Mount Grenfell Historic Site

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Mount Grenfell Historic Site in Cubba protects Ngiyampaa rock art. It’s a short walk to this important Aboriginal site, and a more challenging one to a scenic lookout.

Read more about Mount Grenfell Historic Site

For thousands of years before Europeans settled in this part of NSW, Ngiyampaa people regularly gathered around the semi-permanent waterhole and took shelter in the overhangs of what is now Mount Grenfell Historic Site. In the surrounding rocky ridge, you can see richly coloured paintings of human and animal figures, representations of the natural environment, and hand stencils which are of ceremonial significance to traditional owners.

Nowadays, this extensive Aboriginal rock art is protected within the park and can be reached following the short, easy Mount Grenfell art site walk. Another more challenging hiking trail, Ngiyambaa walking track, takes you further into this gorgeous landscape of red dirt, mallee bushland, open grasslands and the rocky rise of Mount Grenfell itself. The scenic view from the summit, across this low-relief plain, is vast and wide.

Bring the family and a picnic lunch, and take your time in this special place to enjoy the surroundings and learn more about Ngiyampaa culture and heritage.

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Visitor info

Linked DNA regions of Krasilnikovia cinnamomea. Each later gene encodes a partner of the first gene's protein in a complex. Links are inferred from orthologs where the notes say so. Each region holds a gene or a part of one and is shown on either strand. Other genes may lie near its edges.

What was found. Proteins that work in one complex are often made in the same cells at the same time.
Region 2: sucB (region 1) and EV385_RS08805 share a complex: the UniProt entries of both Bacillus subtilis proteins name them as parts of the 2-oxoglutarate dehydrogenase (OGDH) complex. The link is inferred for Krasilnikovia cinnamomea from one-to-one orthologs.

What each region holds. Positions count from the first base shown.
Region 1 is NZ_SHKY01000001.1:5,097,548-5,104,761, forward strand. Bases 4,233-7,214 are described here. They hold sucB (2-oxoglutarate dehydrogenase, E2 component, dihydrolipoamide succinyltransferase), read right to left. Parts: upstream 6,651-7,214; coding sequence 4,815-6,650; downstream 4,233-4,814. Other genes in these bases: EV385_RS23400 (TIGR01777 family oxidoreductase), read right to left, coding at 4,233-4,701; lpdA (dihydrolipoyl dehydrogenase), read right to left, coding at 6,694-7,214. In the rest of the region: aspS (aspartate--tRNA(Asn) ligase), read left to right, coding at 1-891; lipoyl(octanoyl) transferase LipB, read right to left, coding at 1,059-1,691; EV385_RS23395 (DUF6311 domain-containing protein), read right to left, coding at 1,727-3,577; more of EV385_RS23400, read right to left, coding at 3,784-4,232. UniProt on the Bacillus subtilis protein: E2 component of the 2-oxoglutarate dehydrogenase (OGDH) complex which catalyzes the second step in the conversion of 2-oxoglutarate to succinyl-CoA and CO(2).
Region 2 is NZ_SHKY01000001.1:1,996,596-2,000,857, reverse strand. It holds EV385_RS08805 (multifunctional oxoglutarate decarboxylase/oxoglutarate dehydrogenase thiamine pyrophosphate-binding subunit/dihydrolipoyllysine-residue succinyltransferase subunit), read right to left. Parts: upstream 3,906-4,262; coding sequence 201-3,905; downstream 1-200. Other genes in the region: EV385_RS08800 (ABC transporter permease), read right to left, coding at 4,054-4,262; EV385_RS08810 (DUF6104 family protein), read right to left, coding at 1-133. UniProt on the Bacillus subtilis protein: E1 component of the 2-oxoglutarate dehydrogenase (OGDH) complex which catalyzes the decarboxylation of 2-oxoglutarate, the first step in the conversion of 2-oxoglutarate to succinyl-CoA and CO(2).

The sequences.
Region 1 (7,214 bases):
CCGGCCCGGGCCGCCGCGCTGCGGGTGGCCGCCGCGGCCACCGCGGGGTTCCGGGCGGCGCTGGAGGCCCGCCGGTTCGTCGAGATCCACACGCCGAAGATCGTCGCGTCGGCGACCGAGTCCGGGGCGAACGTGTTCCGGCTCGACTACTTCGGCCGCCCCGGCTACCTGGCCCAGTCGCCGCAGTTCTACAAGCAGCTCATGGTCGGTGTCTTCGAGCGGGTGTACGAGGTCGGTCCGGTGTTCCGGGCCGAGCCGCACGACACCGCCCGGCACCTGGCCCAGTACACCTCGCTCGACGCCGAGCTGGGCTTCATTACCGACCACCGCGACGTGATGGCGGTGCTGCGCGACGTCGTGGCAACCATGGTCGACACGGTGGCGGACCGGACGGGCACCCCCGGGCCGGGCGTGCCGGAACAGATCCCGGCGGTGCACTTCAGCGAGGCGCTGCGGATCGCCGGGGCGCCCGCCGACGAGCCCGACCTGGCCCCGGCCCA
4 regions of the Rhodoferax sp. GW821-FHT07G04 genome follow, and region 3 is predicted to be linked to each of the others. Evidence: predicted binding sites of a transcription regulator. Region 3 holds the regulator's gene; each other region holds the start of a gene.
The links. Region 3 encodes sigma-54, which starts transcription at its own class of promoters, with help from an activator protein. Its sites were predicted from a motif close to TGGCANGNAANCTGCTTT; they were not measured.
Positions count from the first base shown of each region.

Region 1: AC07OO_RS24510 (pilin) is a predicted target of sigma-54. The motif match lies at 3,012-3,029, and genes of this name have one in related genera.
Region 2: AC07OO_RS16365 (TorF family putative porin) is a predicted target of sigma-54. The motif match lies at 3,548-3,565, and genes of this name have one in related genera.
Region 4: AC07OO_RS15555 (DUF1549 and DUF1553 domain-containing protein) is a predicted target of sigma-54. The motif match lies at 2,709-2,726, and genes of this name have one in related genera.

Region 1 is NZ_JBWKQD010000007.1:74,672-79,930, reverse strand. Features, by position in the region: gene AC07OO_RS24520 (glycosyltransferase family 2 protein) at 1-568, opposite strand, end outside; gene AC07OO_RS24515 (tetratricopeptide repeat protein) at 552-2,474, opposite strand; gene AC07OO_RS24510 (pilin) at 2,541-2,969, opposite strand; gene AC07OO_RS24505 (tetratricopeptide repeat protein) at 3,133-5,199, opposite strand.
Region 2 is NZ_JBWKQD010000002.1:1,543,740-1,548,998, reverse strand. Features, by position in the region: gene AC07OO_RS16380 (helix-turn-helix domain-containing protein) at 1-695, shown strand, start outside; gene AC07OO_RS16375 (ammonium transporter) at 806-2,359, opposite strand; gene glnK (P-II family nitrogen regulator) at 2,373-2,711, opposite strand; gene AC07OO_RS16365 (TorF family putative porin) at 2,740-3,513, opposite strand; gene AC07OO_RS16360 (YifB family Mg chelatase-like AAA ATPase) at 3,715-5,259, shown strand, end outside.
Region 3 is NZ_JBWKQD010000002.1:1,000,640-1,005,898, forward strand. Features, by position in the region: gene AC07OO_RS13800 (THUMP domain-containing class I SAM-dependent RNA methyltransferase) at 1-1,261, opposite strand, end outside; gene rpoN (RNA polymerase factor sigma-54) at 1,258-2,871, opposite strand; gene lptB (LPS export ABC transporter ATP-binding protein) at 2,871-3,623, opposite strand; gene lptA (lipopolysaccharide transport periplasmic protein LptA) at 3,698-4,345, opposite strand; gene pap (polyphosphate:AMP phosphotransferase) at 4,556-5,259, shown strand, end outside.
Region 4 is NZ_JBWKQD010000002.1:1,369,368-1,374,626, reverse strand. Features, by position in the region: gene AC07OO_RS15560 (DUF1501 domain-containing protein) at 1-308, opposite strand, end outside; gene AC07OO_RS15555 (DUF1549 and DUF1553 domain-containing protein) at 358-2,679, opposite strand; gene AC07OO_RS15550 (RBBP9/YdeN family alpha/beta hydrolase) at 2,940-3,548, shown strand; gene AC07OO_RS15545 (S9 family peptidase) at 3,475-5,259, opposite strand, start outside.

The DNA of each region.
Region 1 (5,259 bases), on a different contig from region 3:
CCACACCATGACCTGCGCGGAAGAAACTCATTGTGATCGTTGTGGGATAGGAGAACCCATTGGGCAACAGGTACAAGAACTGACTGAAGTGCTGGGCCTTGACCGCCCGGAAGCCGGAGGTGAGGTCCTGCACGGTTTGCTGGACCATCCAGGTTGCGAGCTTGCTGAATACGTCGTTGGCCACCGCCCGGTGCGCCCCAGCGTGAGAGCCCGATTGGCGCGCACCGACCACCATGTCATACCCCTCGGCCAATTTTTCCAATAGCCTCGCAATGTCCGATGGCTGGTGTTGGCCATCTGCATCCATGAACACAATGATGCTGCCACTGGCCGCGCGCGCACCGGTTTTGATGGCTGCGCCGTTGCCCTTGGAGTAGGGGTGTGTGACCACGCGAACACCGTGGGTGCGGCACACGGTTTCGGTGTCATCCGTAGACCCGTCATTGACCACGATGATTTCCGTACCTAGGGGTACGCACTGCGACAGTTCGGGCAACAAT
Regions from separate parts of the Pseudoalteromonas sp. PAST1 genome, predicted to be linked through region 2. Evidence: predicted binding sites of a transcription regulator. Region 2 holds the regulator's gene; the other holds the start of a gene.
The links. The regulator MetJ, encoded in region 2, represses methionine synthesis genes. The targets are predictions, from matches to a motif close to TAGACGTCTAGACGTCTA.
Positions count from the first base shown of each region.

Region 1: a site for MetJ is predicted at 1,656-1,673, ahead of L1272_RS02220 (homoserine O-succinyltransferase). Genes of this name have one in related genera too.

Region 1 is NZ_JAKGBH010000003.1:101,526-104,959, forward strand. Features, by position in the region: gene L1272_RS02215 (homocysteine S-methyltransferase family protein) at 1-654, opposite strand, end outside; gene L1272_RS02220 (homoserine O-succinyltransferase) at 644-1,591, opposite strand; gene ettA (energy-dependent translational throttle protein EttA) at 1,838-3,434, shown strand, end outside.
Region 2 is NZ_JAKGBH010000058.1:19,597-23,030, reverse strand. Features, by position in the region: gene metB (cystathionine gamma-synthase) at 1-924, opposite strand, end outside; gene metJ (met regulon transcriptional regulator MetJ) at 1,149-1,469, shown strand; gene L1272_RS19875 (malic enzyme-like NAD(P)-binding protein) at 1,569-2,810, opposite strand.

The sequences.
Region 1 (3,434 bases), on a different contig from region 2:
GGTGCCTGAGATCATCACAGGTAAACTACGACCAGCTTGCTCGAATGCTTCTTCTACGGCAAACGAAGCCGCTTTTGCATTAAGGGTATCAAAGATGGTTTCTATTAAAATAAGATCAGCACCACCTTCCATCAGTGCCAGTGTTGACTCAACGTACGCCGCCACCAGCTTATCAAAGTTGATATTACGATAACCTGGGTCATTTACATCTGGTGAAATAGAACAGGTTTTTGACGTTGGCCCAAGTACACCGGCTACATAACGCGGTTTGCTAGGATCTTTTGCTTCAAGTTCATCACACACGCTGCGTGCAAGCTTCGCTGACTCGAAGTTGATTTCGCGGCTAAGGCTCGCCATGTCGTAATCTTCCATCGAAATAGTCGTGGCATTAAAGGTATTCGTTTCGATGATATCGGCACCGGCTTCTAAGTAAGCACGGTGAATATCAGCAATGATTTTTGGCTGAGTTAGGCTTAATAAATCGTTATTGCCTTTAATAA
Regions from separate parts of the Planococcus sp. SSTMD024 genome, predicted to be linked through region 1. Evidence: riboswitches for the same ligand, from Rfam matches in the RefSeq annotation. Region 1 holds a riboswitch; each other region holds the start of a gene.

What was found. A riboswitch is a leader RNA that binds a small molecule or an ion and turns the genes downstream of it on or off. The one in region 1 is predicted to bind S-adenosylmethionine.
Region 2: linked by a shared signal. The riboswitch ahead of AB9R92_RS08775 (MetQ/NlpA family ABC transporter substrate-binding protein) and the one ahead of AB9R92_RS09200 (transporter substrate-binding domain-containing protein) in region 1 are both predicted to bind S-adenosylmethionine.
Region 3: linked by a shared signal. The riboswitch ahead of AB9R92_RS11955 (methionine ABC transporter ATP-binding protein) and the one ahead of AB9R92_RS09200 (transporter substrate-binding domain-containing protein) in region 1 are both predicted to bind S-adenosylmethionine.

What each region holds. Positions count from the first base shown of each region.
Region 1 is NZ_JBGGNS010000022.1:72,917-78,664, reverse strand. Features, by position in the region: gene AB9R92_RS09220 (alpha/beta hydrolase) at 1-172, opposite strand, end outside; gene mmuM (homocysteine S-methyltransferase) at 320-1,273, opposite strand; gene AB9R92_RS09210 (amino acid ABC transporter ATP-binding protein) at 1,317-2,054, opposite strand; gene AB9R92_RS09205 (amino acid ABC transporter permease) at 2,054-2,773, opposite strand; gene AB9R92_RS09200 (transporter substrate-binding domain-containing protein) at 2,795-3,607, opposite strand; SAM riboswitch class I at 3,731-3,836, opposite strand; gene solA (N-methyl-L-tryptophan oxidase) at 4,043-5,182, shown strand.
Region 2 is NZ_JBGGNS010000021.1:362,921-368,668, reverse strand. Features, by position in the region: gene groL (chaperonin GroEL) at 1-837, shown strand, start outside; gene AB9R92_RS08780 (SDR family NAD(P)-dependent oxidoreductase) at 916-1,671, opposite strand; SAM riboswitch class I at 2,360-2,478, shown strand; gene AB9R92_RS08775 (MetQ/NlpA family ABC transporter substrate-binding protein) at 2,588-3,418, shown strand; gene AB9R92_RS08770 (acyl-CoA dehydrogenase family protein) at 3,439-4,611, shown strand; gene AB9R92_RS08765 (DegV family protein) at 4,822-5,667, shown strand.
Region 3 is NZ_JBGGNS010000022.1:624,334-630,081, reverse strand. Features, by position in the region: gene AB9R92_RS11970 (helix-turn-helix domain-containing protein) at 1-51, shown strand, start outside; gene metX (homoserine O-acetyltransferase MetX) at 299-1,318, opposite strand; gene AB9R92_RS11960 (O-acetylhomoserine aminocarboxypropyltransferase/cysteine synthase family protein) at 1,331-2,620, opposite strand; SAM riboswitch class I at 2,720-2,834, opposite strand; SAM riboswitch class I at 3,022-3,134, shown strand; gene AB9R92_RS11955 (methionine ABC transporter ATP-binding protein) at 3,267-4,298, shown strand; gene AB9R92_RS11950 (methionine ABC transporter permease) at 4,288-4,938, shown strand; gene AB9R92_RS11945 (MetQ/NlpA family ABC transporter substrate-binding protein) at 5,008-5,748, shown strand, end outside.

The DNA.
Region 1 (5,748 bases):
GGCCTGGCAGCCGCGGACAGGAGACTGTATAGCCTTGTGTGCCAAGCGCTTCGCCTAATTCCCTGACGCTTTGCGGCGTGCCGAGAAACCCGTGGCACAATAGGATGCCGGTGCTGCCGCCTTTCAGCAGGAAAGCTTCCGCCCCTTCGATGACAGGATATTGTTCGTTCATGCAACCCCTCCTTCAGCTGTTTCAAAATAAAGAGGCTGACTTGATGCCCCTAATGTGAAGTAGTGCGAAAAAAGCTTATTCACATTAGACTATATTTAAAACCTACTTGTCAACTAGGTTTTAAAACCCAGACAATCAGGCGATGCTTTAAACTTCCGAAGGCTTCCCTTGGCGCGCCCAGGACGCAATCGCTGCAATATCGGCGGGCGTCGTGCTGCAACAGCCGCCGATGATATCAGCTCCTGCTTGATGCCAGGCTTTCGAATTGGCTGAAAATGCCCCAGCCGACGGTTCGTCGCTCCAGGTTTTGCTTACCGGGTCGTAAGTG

All the practical information you need to know about Mount Grenfell Historic Site.


Map legend

Map legend

Getting there and parking

Get driving directions

Get directions

    From Cobar:

    • Drive 40km west on Barrier Highway, then turn right at the sign for Mount Grenfell
    • Travel for approximately 30km down this road and turn right into Mount Grenfell Historic Site
    • Continue along the gravel road until you reach the picnic area.

    By bike

    Check out the Bicycle information for NSW website for more information.

    By public transport

    For information about public transport options, visit the NSW country transport info website

    Best times to visit

    There are lots of great things waiting for you in Mount Grenfell Historic Site. Here are some of the highlights.


    White mallee flowers are blooming and birdwatching is at its best during this season.


    This is ideal weather for hiking Ngiyambaa walking track.

    Weather, temperature and rainfall

    Summer temperature


    20°C and 33°C

    Highest recorded


    Winter temperature


    5.5°C and 16.5°C

    Lowest recorded



    Wettest month


    Driest month


    The area’s highest recorded rainfall in one day


    Maps and downloads

    Safety messages

    However you discover NSW national parks and reserves, we want you to have a safe and enjoyable experience. Our park and reserve systems contrast greatly so you need to be aware of the risks and take responsibility for your own safety and the safety of those in your care.

    Mobile safety

    Dial Triple Zero (000) in an emergency. Download the Emergency Plus app before you visit, it helps emergency services locate you using your smartphone's GPS. Please note there is limited mobile phone reception in this park and you’ll need mobile reception to call Triple Zero (000).

    Outback safety

    Safety is of high priority in outback areas. In summer, temperatures can reach up to 50°C in some places. Food, water and fuel supplies can be scarce. Before you head off, check for road closures and use our contacts to stay safe in the outback.